Mr. Mulally said, “I’m so proud of you. Working at Boeing the way I did I probably know more than anyone in this company what it takes to achieve that recognition. I worked with military extensively when I was at Boeing, and I just can’t believe that I have the Navy Reserve Sailor of the Year here at my company.”
I was dumbfounded. I was absolutely blown away to think that Mr. Mulally would take time out of his day to call me. I couldn’t even figure out how in the world he found out about the award. Then he invited me up to his office to meet the following Friday and he took a good half hour out of his schedule to meet with me and shake my hand. That’s a commitment that to me is just unbelievable.
Ford has supported veterans in so many ways over the years. The company has been very generous in its support for Disabled American Veterans as an example. It’s really quite impressive.
Ford also has formal initiatives in place to help people serving in the military such as differential pay for employees on active duty. When we’re deployed, the company makes up the difference between what we make in the military versus what we make in base wages here at Ford. My civilian job pays more than my military job by far so if I was to be activated and that benefit did not exist, it would be financially devastating.
There are so many different aspects of support that I’ve been witness to around this company. It’s just been a very positive experience for me as well as for others that I know of who are in similar situations.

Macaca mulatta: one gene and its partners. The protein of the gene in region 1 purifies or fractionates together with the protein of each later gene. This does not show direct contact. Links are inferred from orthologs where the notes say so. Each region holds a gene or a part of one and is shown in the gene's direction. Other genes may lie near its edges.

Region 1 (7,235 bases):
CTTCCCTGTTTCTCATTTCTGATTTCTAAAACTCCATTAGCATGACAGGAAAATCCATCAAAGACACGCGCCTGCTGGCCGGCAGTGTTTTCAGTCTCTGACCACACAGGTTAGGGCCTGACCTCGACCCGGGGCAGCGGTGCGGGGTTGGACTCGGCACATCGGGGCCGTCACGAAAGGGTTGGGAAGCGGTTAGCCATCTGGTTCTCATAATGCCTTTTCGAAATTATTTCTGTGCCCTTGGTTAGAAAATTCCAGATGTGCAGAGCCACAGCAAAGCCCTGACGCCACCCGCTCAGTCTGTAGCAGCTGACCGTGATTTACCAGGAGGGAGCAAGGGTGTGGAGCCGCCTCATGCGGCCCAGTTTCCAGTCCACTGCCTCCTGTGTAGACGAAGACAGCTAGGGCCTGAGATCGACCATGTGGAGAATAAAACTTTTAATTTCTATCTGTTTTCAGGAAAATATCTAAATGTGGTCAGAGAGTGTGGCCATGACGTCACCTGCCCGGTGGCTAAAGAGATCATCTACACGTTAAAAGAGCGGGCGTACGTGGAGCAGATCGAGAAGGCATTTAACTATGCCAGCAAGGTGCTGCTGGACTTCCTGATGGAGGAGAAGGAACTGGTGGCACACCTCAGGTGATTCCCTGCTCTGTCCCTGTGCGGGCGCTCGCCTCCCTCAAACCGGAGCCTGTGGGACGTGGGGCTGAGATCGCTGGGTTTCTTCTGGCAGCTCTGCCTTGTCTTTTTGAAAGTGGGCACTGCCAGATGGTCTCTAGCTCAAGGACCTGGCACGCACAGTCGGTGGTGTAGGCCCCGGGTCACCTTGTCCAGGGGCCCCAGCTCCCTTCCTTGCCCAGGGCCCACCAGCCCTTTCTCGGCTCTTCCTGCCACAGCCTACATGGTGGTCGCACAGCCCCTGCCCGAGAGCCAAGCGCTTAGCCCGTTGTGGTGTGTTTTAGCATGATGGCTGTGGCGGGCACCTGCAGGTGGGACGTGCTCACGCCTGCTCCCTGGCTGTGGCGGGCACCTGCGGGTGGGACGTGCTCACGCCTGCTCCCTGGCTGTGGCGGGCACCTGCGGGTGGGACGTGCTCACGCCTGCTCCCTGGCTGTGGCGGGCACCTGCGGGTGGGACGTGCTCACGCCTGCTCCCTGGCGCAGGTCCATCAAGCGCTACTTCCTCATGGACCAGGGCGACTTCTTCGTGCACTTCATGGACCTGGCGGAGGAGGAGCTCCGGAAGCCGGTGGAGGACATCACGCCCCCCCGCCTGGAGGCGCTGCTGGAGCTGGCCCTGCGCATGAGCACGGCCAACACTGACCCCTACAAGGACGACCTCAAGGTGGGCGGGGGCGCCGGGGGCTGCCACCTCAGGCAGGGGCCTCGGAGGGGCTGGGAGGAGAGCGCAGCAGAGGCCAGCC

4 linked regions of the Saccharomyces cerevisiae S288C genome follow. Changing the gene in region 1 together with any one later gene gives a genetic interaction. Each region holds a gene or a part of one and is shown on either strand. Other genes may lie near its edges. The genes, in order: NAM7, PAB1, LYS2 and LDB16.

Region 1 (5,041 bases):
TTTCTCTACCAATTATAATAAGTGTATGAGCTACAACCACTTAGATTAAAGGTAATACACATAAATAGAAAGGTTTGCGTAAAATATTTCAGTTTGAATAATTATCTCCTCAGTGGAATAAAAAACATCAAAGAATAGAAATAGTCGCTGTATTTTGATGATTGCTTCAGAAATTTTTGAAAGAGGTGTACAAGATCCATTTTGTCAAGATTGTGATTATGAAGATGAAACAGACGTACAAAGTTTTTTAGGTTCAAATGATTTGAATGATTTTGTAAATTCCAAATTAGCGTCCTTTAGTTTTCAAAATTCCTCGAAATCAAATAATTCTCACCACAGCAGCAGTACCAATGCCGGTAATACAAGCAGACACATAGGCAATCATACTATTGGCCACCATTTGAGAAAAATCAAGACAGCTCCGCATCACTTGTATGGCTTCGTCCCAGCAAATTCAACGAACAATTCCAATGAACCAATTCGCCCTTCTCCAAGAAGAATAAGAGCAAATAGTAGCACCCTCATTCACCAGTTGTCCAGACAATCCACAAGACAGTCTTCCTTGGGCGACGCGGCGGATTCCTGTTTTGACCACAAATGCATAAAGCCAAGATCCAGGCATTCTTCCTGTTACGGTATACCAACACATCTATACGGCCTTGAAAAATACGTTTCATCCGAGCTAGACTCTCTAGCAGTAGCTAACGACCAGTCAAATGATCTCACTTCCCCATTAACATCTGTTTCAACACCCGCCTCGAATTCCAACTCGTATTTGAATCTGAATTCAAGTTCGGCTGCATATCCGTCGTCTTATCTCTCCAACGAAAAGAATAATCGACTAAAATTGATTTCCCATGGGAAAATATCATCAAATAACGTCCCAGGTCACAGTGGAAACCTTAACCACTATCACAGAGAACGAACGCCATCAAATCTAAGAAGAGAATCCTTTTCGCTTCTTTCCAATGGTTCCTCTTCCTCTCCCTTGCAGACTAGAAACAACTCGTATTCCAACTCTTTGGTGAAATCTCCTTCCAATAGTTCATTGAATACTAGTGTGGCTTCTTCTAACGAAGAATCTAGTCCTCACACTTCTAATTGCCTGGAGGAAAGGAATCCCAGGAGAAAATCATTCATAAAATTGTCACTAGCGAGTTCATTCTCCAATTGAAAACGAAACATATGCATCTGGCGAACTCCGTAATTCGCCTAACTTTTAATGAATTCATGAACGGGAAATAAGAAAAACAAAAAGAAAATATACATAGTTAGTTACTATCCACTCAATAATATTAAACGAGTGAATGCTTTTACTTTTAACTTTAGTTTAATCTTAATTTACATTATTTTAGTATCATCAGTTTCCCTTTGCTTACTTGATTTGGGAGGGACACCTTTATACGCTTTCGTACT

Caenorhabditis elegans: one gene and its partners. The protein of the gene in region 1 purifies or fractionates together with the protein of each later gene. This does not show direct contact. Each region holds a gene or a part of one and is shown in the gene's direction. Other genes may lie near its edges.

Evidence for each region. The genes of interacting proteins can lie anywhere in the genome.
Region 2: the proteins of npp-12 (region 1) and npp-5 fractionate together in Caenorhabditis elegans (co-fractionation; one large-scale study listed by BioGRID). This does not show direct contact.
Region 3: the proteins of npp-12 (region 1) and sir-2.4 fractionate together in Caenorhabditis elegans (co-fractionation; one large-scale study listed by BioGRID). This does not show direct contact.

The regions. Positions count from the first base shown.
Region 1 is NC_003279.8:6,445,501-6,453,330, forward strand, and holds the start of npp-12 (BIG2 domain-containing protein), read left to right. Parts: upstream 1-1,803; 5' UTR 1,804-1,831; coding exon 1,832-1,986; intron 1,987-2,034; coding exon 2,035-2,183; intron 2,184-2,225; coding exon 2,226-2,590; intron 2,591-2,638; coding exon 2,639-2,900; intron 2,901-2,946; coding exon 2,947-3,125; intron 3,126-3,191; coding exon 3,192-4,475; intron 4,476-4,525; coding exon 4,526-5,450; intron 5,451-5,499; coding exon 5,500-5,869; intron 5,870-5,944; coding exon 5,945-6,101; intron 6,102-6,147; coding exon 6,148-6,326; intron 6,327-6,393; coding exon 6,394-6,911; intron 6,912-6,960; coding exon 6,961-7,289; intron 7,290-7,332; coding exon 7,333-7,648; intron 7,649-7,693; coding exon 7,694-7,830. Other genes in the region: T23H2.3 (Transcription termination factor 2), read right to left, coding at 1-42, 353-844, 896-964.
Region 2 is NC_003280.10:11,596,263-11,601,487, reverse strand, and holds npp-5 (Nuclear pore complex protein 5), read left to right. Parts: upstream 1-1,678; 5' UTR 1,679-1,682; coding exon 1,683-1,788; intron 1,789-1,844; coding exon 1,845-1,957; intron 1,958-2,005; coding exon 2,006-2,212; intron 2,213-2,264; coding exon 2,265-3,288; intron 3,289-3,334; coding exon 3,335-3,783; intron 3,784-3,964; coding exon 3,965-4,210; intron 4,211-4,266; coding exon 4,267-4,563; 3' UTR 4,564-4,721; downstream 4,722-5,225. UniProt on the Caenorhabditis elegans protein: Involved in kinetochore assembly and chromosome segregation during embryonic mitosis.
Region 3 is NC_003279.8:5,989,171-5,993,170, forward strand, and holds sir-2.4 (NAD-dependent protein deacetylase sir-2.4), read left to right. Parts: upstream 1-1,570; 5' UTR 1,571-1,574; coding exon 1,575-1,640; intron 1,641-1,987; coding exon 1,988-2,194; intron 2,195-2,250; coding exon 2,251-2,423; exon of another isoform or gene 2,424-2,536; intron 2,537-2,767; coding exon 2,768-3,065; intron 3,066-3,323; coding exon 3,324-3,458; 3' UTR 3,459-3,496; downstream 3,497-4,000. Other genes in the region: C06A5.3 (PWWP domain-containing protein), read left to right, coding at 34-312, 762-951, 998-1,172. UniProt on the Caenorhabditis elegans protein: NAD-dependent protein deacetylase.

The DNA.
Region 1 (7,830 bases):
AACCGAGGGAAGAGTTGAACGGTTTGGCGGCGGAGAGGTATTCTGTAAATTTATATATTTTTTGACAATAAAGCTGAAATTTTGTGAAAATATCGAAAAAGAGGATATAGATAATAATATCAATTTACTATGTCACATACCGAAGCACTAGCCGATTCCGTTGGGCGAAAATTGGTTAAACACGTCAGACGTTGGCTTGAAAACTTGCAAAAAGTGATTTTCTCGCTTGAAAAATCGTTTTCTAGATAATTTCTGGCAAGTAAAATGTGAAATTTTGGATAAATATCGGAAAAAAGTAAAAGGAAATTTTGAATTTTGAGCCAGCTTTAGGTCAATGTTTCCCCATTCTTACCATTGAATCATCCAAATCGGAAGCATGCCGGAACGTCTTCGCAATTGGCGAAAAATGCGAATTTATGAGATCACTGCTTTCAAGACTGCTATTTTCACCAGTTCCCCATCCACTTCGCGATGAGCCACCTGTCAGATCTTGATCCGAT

Q. You are an active member of the Ford Veterans Network, a Ford employee resource group. How important is the support from that group?
A. Surprisingly, not all companies have employee resource groups like we do, but there are more coming online. They go a long way to shore up the support. There’s nothing like another group of veterans who are familiar with the trials and tribulations involved in serving. There is a lot of sacrifice involved, not only on the part of the service member but on the family left behind.
We had one gentleman who was part of our Veteran’s Network. While he was in Afghanistan, a storm blew over the flagpole in his front yard, and the team in his group pulled together, started fundraising activities and raised enough money to purchase a new flagpole. They went over and erected it while he was away. It’s that type of camaraderie and support. We all knew what that flagpole meant to him. He was overseas serving our country and the group had his back covered. That’s an incredible feeling when you know you have people that you can lean on back on the home front because that’s the last thing you need to be worrying about when you’re deployed overseas.
There is a lot of communication among our veteran’s group. If somebody deploys and they need their lawn cut or something else done, we’re here for them. That’s a big thing because that’s such a huge unknown when you go overseas. When National Guard members mobilize, they typically mobilize as a unit. So there’s a sense of community even among the folks who are at home. Their wives or significant others can bond together and help each other out. When Reserve members are called to go overseas on a long mobilization, we’re activated as individuals to go over and augment some group or task force. So when the Ford employees jump in and say, “We’re your extended family. We’re going to help take care of you and make sure that things are taken care of for you on the home front,” that’s huge.
Q. How did you feel when you found out that Ford won the award?
A. I was elated. I was so proud of the company and all the support they’ve been providing. And I was so excited for Mr. Mulally to hear the news of the award. It is recognition that is richly deserved by the company especially during this tough economic time. Ford’s true colors are shining as far as not having taken the bailout and really making America proud. And this is just one more validation point that we’re doing things the right way.